At the request of the Dutch Ministry of Transport, Public Works and Water Management, CE Delft has assessed the costs of road infrastructure in the Netherlands. The main focus was on the proportion of these costs to be attributed to road haulage, i.e. heavy goods vehicles. To this end the costs of infrastructure build as well as administration and maintenance were reviewed for the year 2006, making a distinction between the arterial road grid and secondary roads inside and outside built-up areas.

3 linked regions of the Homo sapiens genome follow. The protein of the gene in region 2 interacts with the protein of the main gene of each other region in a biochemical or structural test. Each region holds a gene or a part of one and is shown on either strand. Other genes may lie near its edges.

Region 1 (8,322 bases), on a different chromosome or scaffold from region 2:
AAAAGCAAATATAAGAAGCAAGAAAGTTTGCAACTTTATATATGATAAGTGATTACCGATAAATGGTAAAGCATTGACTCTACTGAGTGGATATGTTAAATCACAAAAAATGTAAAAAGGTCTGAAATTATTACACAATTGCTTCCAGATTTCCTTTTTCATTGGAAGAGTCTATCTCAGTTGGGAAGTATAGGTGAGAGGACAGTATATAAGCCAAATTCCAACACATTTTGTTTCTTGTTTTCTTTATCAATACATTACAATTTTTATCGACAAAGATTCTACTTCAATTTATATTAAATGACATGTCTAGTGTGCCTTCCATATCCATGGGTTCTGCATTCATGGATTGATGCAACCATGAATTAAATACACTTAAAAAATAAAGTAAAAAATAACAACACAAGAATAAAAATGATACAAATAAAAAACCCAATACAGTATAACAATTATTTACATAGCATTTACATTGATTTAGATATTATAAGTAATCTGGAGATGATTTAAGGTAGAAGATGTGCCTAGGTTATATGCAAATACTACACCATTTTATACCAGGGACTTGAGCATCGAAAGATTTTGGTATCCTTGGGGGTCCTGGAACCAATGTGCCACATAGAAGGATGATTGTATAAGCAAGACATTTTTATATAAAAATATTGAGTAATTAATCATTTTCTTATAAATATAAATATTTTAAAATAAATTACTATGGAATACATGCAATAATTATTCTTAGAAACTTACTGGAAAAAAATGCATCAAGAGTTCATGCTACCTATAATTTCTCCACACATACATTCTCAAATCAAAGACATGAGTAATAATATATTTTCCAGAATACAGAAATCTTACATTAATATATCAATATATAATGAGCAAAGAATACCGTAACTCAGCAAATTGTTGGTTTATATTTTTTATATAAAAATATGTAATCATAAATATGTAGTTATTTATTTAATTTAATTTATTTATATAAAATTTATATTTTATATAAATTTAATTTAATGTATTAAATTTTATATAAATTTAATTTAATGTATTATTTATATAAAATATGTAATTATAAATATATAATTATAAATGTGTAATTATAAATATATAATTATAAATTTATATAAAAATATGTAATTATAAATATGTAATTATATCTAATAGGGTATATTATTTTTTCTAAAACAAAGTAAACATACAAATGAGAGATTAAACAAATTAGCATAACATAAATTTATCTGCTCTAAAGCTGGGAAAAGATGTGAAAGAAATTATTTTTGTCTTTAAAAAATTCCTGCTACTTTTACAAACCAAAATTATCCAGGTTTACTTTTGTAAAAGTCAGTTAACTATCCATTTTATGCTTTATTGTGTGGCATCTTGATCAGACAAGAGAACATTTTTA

This report describes the methodology used and the findings on the infrastructure costs attributable to freight haulage. The study builds on earlier studies on the issue, specifically the joint CE & VU study Prijs van een Reis (‘The Price of a Journey’) and research carried out under an interdepartmental policy studies programme on freight transport charges. In line with the results of these earlier studies, this report concludes that the infrastructure costs associated with road haulage are considerably higher per vehicle-kilometre than in the case of passenger cars. The methodology and findings of the study were compared with the German calculations used as a basis for the Maut charging scheme employed in Germany and with earlier studies on the Dutch situation. A sensitivity analysis was also carried out on the main methodological choices.